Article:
5 observables inherited from RxViewModel

 

All ViewModels come with five observables from RxViewModel including:

  • stateObservable, which emits the latest state after the action is executed successfully,
  • actionAndStateObservable, similar to stateObservable which emits the latest state along with the associated action after the action is executed successfully,
  • errorObservable, which emits an error (throwable) whenever an exception happens,
  • actionAndErrorObservable, which emits an error (throwable) along with the associated action whenever an exception happens during executing the action, and
  • isLoadingObservable, which keeps emitting true or false to notify Views in order to show or hide the spinner.

Based on what is needed by the View, you can create more observables from the five observables above.

Be aware that stateObservable and actionAndStateObservable emit an item only when the action is executed successfully. When an exception happens, an error will be emitted in the errorObservable and actionAndErrorObservable.

 

View

 

View only does two things: create actions and render states.

To create actions, View creates actions based on user interactions.

 

 

To render states, View renders the data coming out of observables.

 

 

Now, you’ll notice that there are two observables that we haven’t talked about yet. One of the beauties of using RxViewModel is that we can define observables according to what the View in each case needs. And those observables can be defined from the five out-of-box observables in the ViewModel (stateObservable, actionAndStateObservable, errorObservable, actionAndErrorObservable and isLoadingObservable).

isFormValidObservable in the ViewModel is defined as an observable used to tell view to enable/disable the Login Button.

 

 

Similarly, View needs an observable in order to render the login results. loginActionObservable in the ViewModel is created from actionAndStateObservable to render the results. If an error happens when executing the Login action, the actionAndStateObservable will not emit data.

 

Dispose of observables with RxLiveData

 

In the View, we convert all of the observables into RxLiveData. RxLiveData is a LiveData that includes:

  • An ability to subscribe to observable when RxLiveData has an observer,
  • An ability to dispose of observables so that RxLiveData has no observer,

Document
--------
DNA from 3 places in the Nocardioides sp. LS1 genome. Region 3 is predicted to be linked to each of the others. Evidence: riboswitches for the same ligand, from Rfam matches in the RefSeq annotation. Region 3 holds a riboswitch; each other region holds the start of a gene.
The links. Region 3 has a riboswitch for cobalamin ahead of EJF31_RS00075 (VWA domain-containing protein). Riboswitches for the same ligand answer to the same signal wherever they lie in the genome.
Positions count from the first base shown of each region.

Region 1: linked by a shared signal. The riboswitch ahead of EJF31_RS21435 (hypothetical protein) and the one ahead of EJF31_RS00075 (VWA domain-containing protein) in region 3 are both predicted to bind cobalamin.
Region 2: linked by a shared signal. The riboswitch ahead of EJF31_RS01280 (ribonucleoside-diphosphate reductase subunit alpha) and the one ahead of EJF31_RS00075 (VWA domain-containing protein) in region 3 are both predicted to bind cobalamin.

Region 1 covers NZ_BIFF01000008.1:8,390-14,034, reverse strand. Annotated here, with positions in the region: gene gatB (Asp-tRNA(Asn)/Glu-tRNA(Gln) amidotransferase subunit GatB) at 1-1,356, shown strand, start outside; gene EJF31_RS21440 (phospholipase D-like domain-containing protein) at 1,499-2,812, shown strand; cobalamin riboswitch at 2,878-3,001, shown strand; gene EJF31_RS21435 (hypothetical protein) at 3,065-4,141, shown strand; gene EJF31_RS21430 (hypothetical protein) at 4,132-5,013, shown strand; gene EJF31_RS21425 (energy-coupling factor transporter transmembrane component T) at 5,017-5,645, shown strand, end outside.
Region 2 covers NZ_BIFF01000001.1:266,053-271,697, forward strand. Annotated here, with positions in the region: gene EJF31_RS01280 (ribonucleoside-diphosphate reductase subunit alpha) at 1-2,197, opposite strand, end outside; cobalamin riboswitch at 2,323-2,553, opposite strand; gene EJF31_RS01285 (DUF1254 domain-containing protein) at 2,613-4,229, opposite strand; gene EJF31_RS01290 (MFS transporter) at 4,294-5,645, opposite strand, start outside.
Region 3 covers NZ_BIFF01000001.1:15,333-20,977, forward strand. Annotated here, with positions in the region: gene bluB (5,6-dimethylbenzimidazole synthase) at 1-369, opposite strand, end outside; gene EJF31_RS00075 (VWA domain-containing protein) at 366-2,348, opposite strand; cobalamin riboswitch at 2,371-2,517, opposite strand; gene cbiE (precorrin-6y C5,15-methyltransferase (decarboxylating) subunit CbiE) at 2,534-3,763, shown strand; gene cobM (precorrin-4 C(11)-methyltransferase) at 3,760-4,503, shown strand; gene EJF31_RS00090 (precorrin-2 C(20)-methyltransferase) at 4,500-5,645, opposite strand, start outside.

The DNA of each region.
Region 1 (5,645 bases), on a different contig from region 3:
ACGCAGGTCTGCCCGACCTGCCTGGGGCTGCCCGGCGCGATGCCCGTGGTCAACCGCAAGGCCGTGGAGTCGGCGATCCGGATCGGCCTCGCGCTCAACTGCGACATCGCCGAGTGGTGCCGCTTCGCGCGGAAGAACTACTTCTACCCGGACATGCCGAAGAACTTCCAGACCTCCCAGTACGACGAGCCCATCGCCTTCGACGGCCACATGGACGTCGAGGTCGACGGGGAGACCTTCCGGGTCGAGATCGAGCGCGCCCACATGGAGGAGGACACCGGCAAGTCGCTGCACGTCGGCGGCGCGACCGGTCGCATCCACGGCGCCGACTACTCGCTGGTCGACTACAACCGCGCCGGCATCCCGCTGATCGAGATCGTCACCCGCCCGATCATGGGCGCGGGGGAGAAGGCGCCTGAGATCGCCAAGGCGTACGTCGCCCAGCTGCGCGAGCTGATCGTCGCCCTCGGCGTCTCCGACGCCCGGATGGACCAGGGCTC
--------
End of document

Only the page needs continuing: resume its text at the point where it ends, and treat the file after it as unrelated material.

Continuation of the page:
• An ability to handle the error of the observable where the error will be emitted in the errorObservable of the ViewModel,
  • The observers of LiveData, running in the UI Thread, and
  • LiveData, which is lifecycle aware.

 

Conclusion

 

RxViewModel with Reactive Programming enables MVVM to be much easier to implement. The Login Screen is just a simple example of how powerful and effective it can be; with complex screens, the code is still clean, easy to read, and totally manageable. To recap why RxViewModel has been our recommended choice of design at aequilibrium, here are a few reasons how it’s benefited our practice:

  • Readability. Because of using Reactive programming with RxJava / RxSwift, the style of the code is declarative.
  • Code Quality. Since the code is easy to read, the code quality is naturally better. At the same time, all exceptions (except the ones from the View) become items in the errorObservable and the app becomes less likely to crash.
  • Testability. Unit testing becomes super easy. Stay tuned for more! I will talk about the unit test in my next article.
  • Cross-platform (iOS, Android). With the Rx family (RxJava, RxSwift…etc), the action, state, and ViewModel are pretty interchangeable between iOS and Android.
  • Development Speed. The concept is simple, so once you’re familiar with it, it’s much faster to develop. View creates actions, ViewModel creates new state and emits it, then View renders the new state.
  • Thread Management. Only View runs in the UI thread while the rest of the code runs in the background. You can customize the thread if you want, but the default mode helps decrease unnecessary clutter.
  • Maintainability. The roles of ViewActionState and ViewModel are clear, so it’s easy to debug or add new features.
  • Thin View. View only does two things: create actions and render states. There is no business logic in the View (not event the transform state to another format which is the ViewModel’s job to transform whatever data format the Views need). It’s simple.

Feel free to check out the source code in Github. It includes all of the code for RxViewModel and examples in both Kotlin and Java. In my next article, I’ll explore unit testing and app navigation with this design.